Successful sellers of small businesses need a game plan to sell their California small business for maximum price and for the best terms. Peter Siegel, MBA discusses these seller strategies with BizBen Blog readers based on his experience as the lead Advisor with the ProSell Program on BizBen.com.
Avoiding the obvious mistakes when selling a small business is important if you want to sell your business. Peter Siegel, Director of BizBen and the BizBen ProSell Program discusses what fatal mistakes business owners should avoid when selling their small to mid-sized California business.
In my opinion and experience, an LOI may very well be appropriate for lower middle market transactions of $5,000,000 or more; but, for deals less than that an Asset Purchase Agreement ("APA") with contingencies on the actions of the buyer (and seller) is much more efficient and effective.
The use of add backs & sellers discretionary cash is common among sellers of businesses when showing their financial information & explaining that the buyer will actually enjoy more profit than is shown. But buyers are cautioned to review documents closely. Peter Siegel, MBA with BizBen explains.
Owners should keep the fact that they want to sell their small business confidential. Before releasing information to prospective buyers, buyers should commit to confidentiality in writing & should understand why it is important. Peter Siegel, MBA a ProBuy and ProSell Advisor with BizBen explains.
Any deal when selling a business tends to have a life of its own. Joe Ranieri discusses a restaurant deal in Orange County that has had many twists and turns. This article shows what types of issues can and do come up when selling a business or in this case a restaurant.
There are many myths associated with the process of selling a small business and some of them can actually cause deals to fall through. Don't let your sale be compromised, be aware of these common misconceptions related to the process of selling. Peter Siegel, MBA with BizBen explores this topic.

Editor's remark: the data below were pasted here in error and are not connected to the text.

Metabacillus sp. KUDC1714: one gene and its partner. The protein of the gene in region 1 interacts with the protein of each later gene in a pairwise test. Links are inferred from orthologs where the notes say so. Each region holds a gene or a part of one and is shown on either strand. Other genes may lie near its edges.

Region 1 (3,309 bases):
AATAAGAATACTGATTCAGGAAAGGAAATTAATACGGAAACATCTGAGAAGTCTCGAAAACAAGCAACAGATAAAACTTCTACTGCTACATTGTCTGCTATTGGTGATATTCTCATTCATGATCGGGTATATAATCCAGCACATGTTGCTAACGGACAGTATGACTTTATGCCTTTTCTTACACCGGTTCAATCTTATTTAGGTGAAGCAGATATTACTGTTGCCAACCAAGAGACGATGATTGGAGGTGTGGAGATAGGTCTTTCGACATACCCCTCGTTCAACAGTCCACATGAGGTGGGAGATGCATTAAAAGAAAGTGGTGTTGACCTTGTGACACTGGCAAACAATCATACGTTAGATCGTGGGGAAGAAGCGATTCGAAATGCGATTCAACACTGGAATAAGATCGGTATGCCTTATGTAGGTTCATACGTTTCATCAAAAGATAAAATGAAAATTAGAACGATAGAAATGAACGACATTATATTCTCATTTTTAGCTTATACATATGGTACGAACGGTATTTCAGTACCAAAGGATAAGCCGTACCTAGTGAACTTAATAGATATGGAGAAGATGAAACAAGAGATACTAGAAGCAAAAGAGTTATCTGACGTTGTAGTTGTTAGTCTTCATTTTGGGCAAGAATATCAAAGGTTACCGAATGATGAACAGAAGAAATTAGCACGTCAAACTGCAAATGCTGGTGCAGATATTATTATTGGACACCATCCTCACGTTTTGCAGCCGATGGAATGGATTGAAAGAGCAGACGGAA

An often overlooked aspect of selling (or buying) a small business is taking back-up offers during the entire process of selling (or buying) a business. Most sellers (or buyers) don't realize that over fifty percent of all deals/contracts fall out escrow or contract for one reason or another.
Selling a small to mid-sized business in can be a difficult process for owners and intermediaries. Statistics show that over 70% of all owner / sellers never end up selling their small to mid-sized business. That is why we initiated the BizBen ProSell Program for business owners & intermediaries.
The unfortunate truth is that approximately 50% of all small business sales transactions fall through. While failed transactions can happen for a variety of reasons, Peter Siegel, MBA (BizBen Founder & Lead Advisor) discusses the most common reason deals fall through; unrealistic asking prices.
Only 30% of all small businesses for sale that are put on the market overall are sold! A surprising statistic to most business owners, agents, and brokers trying to sell a small business! If however you follow the strategies (BizBen Protocol Method) in this blog post you should see success!
As an Advisor On BizBen I talk to many California business owners, business buyers, brokers, and agents on a daily basis about valuing California small to mid-sized businesses. Many key factors go into this analysis including market demand, history of earnings, and even how the deal is structured.
One of the most difficult challenges when purchasing a small business is expressed by this prospective buyer of a liquor store who is told by the seller that there is more money being made than shows up on the books. Should the buyer accept that statement by the seller & go ahead with the purchase?
Even without meaning to be dishonest, sellers or brokers talking to someone who wants to buy a small business often make statements that are not true. And sometimes what is said is known to be a lie. The buyer is smart to carefully evaluate what they hear - six untrue statements sometimes told.